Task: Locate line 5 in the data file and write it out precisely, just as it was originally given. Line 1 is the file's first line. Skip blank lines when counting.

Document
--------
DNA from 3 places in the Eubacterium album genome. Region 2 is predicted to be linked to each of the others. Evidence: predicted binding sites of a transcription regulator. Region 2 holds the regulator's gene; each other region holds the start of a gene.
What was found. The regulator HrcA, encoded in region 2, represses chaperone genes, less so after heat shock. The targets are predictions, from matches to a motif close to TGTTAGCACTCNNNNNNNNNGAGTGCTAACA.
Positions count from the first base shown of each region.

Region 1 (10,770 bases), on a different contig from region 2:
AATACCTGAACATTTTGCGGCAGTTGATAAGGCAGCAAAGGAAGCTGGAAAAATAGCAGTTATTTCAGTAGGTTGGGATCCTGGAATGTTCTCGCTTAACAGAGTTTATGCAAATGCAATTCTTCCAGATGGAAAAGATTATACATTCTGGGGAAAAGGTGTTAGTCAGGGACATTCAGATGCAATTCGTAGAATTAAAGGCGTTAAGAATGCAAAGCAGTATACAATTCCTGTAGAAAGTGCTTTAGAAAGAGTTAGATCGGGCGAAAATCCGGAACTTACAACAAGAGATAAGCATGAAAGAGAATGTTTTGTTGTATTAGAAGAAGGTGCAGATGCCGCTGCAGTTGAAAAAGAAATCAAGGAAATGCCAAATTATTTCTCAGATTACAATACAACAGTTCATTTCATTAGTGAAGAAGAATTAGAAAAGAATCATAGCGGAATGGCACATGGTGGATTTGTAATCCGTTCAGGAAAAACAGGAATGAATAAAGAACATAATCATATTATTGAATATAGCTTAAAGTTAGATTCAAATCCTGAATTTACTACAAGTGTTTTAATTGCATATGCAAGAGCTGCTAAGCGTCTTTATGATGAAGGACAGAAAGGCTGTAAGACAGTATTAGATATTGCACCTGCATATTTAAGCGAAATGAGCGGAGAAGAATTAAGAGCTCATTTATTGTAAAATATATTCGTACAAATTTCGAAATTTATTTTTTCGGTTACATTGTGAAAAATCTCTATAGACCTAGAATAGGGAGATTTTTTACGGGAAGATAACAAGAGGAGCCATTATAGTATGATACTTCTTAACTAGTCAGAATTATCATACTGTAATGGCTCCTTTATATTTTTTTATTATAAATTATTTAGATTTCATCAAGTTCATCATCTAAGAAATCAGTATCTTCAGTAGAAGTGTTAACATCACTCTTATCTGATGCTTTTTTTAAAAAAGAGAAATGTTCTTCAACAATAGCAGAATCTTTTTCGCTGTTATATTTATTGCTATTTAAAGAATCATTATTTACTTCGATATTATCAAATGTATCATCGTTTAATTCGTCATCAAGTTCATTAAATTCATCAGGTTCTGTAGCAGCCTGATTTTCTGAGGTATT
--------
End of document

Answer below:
AATACCTGAACATTTTGCGGCAGTTGATAAGGCAGCAAAGGAAGCTGGAAAAATAGCAGTTATTTCAGTAGGTTGGGATCCTGGAATGTTCTCGCTTAACAGAGTTTATGCAAATGCAATTCTTCCAGATGGAAAAGATTATACATTCTGGGGAAAAGGTGTTAGTCAGGGACATTCAGATGCAATTCGTAGAATTAAAGGCGTTAAGAATGCAAAGCAGTATACAATTCCTGTAGAAAGTGCTTTAGAAAGAGTTAGATCGGGCGAAAATCCGGAACTTACAACAAGAGATAAGCATGAAAGAGAATGTTTTGTTGTATTAGAAGAAGGTGCAGATGCCGCTGCAGTTGAAAAAGAAATCAAGGAAATGCCAAATTATTTCTCAGATTACAATACAACAGTTCATTTCATTAGTGAAGAAGAATTAGAAAAGAATCATAGCGGAATGGCACATGGTGGATTTGTAATCCGTTCAGGAAAAACAGGAATGAATAAAGAACATAATCATATTATTGAATATAGCTTAAAGTTAGATTCAAATCCTGAATTTACTACAAGTGTTTTAATTGCATATGCAAGAGCTGCTAAGCGTCTTTATGATGAAGGACAGAAAGGCTGTAAGACAGTATTAGATATTGCACCTGCATATTTAAGCGAAATGAGCGGAGAAGAATTAAGAGCTCATTTATTGTAAAATATATTCGTACAAATTTCGAAATTTATTTTTTCGGTTACATTGTGAAAAATCTCTATAGACCTAGAATAGGGAGATTTTTTACGGGAAGATAACAAGAGGAGCCATTATAGTATGATACTTCTTAACTAGTCAGAATTATCATACTGTAATGGCTCCTTTATATTTTTTTATTATAAATTATTTAGATTTCATCAAGTTCATCATCTAAGAAATCAGTATCTTCAGTAGAAGTGTTAACATCACTCTTATCTGATGCTTTTTTTAAAAAAGAGAAATGTTCTTCAACAATAGCAGAATCTTTTTCGCTGTTATATTTATTGCTATTTAAAGAATCATTATTTACTTCGATATTATCAAATGTATCATCGTTTAATTCGTCATCAAGTTCATTAAATTCATCAGGTTCTGTAGCAGCCTGATTTTCTGAGGTATT